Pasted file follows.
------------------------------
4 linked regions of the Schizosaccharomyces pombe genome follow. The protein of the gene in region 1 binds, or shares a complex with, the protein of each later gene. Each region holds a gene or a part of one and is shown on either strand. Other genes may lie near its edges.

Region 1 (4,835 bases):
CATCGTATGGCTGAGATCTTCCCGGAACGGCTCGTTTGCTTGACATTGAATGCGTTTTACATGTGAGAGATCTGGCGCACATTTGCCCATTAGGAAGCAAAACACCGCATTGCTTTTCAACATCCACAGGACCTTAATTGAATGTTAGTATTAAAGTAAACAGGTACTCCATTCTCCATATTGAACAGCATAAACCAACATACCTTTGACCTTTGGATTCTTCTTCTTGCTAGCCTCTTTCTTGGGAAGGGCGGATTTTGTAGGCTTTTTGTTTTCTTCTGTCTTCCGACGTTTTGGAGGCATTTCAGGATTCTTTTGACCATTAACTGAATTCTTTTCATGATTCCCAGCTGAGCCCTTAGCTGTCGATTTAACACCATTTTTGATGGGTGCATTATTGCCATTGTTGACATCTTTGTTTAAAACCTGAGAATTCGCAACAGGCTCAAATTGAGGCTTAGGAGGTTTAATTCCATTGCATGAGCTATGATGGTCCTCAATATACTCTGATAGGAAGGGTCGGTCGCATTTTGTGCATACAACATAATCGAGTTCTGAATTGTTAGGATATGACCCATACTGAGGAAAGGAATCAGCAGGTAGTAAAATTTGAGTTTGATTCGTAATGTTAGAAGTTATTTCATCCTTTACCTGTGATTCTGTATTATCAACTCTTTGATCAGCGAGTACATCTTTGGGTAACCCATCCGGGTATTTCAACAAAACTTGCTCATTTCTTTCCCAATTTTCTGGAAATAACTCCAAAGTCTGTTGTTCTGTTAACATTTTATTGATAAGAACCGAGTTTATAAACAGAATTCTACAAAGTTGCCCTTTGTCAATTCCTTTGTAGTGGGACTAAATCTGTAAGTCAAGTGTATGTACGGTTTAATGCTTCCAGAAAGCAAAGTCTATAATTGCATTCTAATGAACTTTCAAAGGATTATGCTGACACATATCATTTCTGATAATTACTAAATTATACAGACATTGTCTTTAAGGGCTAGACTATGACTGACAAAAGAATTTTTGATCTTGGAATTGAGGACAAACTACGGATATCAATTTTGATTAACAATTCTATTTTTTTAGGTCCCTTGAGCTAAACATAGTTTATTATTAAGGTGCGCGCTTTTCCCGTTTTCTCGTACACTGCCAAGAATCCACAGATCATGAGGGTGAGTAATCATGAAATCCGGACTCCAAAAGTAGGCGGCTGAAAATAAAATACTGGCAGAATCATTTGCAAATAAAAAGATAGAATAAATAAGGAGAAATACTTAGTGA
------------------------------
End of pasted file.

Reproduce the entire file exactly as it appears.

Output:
4 linked regions of the Schizosaccharomyces pombe genome follow. The protein of the gene in region 1 binds, or shares a complex with, the protein of each later gene. Each region holds a gene or a part of one and is shown on either strand. Other genes may lie near its edges.

Region 1 (4,835 bases):
CATCGTATGGCTGAGATCTTCCCGGAACGGCTCGTTTGCTTGACATTGAATGCGTTTTACATGTGAGAGATCTGGCGCACATTTGCCCATTAGGAAGCAAAACACCGCATTGCTTTTCAACATCCACAGGACCTTAATTGAATGTTAGTATTAAAGTAAACAGGTACTCCATTCTCCATATTGAACAGCATAAACCAACATACCTTTGACCTTTGGATTCTTCTTCTTGCTAGCCTCTTTCTTGGGAAGGGCGGATTTTGTAGGCTTTTTGTTTTCTTCTGTCTTCCGACGTTTTGGAGGCATTTCAGGATTCTTTTGACCATTAACTGAATTCTTTTCATGATTCCCAGCTGAGCCCTTAGCTGTCGATTTAACACCATTTTTGATGGGTGCATTATTGCCATTGTTGACATCTTTGTTTAAAACCTGAGAATTCGCAACAGGCTCAAATTGAGGCTTAGGAGGTTTAATTCCATTGCATGAGCTATGATGGTCCTCAATATACTCTGATAGGAAGGGTCGGTCGCATTTTGTGCATACAACATAATCGAGTTCTGAATTGTTAGGATATGACCCATACTGAGGAAAGGAATCAGCAGGTAGTAAAATTTGAGTTTGATTCGTAATGTTAGAAGTTATTTCATCCTTTACCTGTGATTCTGTATTATCAACTCTTTGATCAGCGAGTACATCTTTGGGTAACCCATCCGGGTATTTCAACAAAACTTGCTCATTTCTTTCCCAATTTTCTGGAAATAACTCCAAAGTCTGTTGTTCTGTTAACATTTTATTGATAAGAACCGAGTTTATAAACAGAATTCTACAAAGTTGCCCTTTGTCAATTCCTTTGTAGTGGGACTAAATCTGTAAGTCAAGTGTATGTACGGTTTAATGCTTCCAGAAAGCAAAGTCTATAATTGCATTCTAATGAACTTTCAAAGGATTATGCTGACACATATCATTTCTGATAATTACTAAATTATACAGACATTGTCTTTAAGGGCTAGACTATGACTGACAAAAGAATTTTTGATCTTGGAATTGAGGACAAACTACGGATATCAATTTTGATTAACAATTCTATTTTTTTAGGTCCCTTGAGCTAAACATAGTTTATTATTAAGGTGCGCGCTTTTCCCGTTTTCTCGTACACTGCCAAGAATCCACAGATCATGAGGGTGAGTAATCATGAAATCCGGACTCCAAAAGTAGGCGGCTGAAAATAAAATACTGGCAGAATCATTTGCAAATAAAAAGATAGAATAAATAAGGAGAAATACTTAGTGA